Remember a movie from the ‘90s called, There’s Something About Mary? The Farrelly Brothers raunchy rom-com begins with shot of a couple of guys in a tree playing the title track, a song that sets the scene in a tale about a guy who just can’t forget a girl.
“His friends would say be reasonable, his friends would say just let go, but there's something about Mary that they don't know. Mary, there's just something about Mary.”
The singer was rock ’n’ roll legend Jonathan Richman. His percussionist, Tommy Larkins, is up in the tree with him. Throughout the film they act as a Greek chorus, commenting on the action as Ben Stiller’s lovesick character Ted pursues Mary, played by Cameron Diaz. Spoiler alert: There’s a happy ending, but not for Jonathan, at least for the guitarist he played in the movie.
In reality, it provided a welcome little boost for the career of a songmaker who’d been making cool music for decades. Asked by an interviewer about how he writes songs, he said, “I don’t write, really. I just make up songs.”
Mr. Richman will be in town this weekend, playing some of the songs he’s made-up at the Arcata Playhouse Saturday night for what may well be a SRO audience. He filled the place with fans of all ages last time was here.
Jonathan headed out running down the road in 1969, “with the radio on” and songs in his head. Still a young man, he left his home in Massachusetts for New York City and ended up couch-surfing at the Velvet Underground’s manager. He didn’t get far at first and returned to Boston. He wasn’t worried, he was having fun. He told that same journalist (Arielle Mae from Synthesis), “When I was 17-years-old I made myself a promise, that if it ever became work, I’d have to quit… I don’t believe in music like that.”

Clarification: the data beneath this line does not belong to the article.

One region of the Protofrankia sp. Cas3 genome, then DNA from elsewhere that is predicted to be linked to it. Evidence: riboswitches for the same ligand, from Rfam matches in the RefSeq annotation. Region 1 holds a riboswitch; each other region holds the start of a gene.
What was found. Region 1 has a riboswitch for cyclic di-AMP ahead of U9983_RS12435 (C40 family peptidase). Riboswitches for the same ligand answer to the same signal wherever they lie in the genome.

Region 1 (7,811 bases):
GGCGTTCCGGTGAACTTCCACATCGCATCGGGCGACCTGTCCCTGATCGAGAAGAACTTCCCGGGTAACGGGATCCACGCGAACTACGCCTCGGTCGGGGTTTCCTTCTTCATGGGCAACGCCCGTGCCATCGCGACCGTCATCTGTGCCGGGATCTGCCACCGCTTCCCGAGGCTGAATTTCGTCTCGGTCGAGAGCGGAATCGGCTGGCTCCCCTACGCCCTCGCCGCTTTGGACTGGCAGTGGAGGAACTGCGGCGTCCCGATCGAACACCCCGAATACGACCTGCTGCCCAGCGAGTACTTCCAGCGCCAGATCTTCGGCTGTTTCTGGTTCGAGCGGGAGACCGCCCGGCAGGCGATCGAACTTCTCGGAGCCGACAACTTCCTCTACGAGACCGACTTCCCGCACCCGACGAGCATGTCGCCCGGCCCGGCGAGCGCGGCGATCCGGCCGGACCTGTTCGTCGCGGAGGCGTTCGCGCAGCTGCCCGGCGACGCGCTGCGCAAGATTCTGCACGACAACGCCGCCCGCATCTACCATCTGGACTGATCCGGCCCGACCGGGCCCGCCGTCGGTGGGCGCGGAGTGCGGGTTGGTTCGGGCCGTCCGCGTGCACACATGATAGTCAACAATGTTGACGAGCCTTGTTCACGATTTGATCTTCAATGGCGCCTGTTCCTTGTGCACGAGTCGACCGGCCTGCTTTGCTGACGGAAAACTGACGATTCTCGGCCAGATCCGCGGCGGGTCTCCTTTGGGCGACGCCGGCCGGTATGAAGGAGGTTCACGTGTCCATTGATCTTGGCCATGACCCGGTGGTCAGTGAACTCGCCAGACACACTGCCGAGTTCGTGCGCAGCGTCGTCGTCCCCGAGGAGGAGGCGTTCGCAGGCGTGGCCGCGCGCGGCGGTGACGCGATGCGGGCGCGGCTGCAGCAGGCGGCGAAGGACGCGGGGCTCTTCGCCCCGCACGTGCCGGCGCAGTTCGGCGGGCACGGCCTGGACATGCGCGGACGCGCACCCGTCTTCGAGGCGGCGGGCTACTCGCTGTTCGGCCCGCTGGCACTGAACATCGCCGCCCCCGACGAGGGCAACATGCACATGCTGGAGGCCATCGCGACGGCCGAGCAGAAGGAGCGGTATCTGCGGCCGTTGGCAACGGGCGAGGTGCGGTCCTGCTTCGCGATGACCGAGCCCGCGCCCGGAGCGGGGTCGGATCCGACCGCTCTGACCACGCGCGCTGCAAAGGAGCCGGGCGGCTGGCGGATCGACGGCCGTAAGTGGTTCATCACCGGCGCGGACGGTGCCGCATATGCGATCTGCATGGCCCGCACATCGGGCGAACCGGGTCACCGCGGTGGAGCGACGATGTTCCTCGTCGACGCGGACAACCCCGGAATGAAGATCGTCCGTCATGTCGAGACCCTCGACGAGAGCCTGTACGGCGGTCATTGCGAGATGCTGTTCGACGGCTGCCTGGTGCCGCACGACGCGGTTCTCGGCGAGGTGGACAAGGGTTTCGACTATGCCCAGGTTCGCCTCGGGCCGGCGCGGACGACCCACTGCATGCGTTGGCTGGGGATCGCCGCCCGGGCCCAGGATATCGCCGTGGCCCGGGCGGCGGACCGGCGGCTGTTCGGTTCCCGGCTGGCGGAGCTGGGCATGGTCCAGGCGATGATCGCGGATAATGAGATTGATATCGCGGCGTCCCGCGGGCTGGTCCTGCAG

In time he put together a band, The Modern Lovers, with some sidemen who would find their own success later. (His keyboard player, Jerry Harrison, was in Talking Heads; drummer David Robinson joined The Cars.) The Lovers worked with John Cale (from VU) recording some true post-punk classics such as “Pablo Picasso” and “Roadrunner,” (not the Jr. Walker song), but they were perhaps ahead of their time. It was years before they released a record and they never hit the big time.
Eventually Jonathan went “solo,” or as he does now, he worked with a minimal backup from his friend Tommy on songs that told his own pure truth, simple yet deep. You can’t help appreciating his unabashed love for the world and his lack of pretense and cynicism. He’s rough around the edges and, on stage, seems almost out of control (in a good way), like the guy out on the town in his song “I Was Dancing in a Lesbian Bar.”
“Well in the first bar things were controlled, but in this bar things were rock and roll! In the first bar things were so controlled, in this bar things were way, way bold. I was dancing in a lesbian bar, ooh, ooh, ooh…”
They will definitely be dancing at the Playhouse, bring your kids, they’ll like it. Be prepared to shake your hips. Showtime 8 p.m. Again, advance tickets recommended.
At the LGBTQ+ bar
Speaking of dancing in a lesbian bar, DJ Anya is a bit worried about some gossip going around. She says, “I heard a rumor that Club Triangle was ending. Don't fret, Club Triangle is NOT going anywhere!” In fact in dance party is happening at The Jam Friday night with Anya joined by DJ Zero One and Joe-E from Deep Groove Society.